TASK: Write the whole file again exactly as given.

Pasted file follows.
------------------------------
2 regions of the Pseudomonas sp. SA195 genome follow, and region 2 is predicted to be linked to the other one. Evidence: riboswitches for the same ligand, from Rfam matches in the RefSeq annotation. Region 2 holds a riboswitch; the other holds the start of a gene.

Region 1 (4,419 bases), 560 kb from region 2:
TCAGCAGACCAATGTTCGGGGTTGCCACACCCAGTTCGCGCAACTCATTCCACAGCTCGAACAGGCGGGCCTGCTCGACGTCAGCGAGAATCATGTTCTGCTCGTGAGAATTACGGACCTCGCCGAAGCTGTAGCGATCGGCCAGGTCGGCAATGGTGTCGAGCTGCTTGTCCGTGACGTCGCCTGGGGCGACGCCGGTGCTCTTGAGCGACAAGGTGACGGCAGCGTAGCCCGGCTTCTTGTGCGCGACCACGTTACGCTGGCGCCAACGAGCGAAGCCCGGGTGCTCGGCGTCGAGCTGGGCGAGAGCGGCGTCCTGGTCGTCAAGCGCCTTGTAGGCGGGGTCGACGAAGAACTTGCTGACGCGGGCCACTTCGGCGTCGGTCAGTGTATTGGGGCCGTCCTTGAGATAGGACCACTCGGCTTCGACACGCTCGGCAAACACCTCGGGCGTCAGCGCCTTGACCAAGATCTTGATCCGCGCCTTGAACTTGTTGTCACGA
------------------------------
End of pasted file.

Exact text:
2 regions of the Pseudomonas sp. SA195 genome follow, and region 2 is predicted to be linked to the other one. Evidence: riboswitches for the same ligand, from Rfam matches in the RefSeq annotation. Region 2 holds a riboswitch; the other holds the start of a gene.

Region 1 (4,419 bases), 560 kb from region 2:
TCAGCAGACCAATGTTCGGGGTTGCCACACCCAGTTCGCGCAACTCATTCCACAGCTCGAACAGGCGGGCCTGCTCGACGTCAGCGAGAATCATGTTCTGCTCGTGAGAATTACGGACCTCGCCGAAGCTGTAGCGATCGGCCAGGTCGGCAATGGTGTCGAGCTGCTTGTCCGTGACGTCGCCTGGGGCGACGCCGGTGCTCTTGAGCGACAAGGTGACGGCAGCGTAGCCCGGCTTCTTGTGCGCGACCACGTTACGCTGGCGCCAACGAGCGAAGCCCGGGTGCTCGGCGTCGAGCTGGGCGAGAGCGGCGTCCTGGTCGTCAAGCGCCTTGTAGGCGGGGTCGACGAAGAACTTGCTGACGCGGGCCACTTCGGCGTCGGTCAGTGTATTGGGGCCGTCCTTGAGATAGGACCACTCGGCTTCGACACGCTCGGCAAACACCTCGGGCGTCAGCGCCTTGACCAAGATCTTGATCCGCGCCTTGAACTTGTTGTCACGA